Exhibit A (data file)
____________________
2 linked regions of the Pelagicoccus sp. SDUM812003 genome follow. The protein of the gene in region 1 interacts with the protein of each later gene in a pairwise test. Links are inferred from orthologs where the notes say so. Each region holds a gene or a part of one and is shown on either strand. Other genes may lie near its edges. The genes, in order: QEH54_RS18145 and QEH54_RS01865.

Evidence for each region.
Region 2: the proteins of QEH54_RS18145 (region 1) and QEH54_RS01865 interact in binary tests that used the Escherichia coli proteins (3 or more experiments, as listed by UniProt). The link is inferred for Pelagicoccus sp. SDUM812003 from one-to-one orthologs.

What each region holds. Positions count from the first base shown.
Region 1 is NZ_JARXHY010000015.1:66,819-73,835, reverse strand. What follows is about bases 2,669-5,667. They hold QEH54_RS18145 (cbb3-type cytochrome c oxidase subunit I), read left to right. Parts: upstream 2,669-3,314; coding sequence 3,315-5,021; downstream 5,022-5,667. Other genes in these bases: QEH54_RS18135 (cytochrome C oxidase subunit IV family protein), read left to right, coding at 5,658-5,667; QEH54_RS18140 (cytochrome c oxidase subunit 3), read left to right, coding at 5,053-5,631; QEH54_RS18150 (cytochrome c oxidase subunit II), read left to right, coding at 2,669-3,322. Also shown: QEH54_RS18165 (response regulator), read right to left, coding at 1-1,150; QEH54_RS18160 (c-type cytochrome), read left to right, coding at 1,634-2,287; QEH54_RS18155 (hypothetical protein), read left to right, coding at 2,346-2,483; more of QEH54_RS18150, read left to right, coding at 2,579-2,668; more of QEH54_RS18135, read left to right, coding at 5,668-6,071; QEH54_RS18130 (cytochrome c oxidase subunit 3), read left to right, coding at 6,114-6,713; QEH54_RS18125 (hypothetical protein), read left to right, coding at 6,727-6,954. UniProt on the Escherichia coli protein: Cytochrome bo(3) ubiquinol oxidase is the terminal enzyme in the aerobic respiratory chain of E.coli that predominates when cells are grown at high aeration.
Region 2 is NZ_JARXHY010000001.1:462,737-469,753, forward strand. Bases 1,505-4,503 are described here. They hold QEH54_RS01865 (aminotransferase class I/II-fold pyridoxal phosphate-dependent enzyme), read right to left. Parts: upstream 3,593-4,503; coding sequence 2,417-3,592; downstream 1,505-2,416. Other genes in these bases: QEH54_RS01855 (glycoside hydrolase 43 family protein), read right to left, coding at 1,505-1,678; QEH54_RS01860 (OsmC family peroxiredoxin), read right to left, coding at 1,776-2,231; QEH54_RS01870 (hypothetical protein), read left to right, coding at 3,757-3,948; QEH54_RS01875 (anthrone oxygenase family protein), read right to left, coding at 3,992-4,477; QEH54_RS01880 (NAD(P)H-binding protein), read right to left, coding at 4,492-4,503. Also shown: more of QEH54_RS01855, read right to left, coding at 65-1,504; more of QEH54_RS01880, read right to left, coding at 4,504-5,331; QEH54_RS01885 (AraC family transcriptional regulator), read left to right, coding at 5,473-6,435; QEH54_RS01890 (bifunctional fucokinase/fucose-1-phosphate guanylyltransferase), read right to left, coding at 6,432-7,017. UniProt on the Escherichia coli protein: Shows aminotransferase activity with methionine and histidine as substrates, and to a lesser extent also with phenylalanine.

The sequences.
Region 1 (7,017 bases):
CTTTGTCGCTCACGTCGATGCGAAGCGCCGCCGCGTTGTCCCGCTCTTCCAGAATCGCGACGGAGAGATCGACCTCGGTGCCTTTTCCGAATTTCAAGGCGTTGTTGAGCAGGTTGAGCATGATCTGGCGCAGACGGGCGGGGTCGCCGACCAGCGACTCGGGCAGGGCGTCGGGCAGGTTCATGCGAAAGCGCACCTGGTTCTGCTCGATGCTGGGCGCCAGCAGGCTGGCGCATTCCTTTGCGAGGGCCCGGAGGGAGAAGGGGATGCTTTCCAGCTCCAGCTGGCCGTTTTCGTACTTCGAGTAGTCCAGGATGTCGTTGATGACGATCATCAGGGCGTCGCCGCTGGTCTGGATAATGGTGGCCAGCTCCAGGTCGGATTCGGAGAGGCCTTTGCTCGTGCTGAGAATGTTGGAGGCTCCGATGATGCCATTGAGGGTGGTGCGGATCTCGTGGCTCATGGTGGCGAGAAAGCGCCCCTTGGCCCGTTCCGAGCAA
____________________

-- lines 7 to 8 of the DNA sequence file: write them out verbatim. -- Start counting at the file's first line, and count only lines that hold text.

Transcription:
The sequences.
Region 1 (7,017 bases):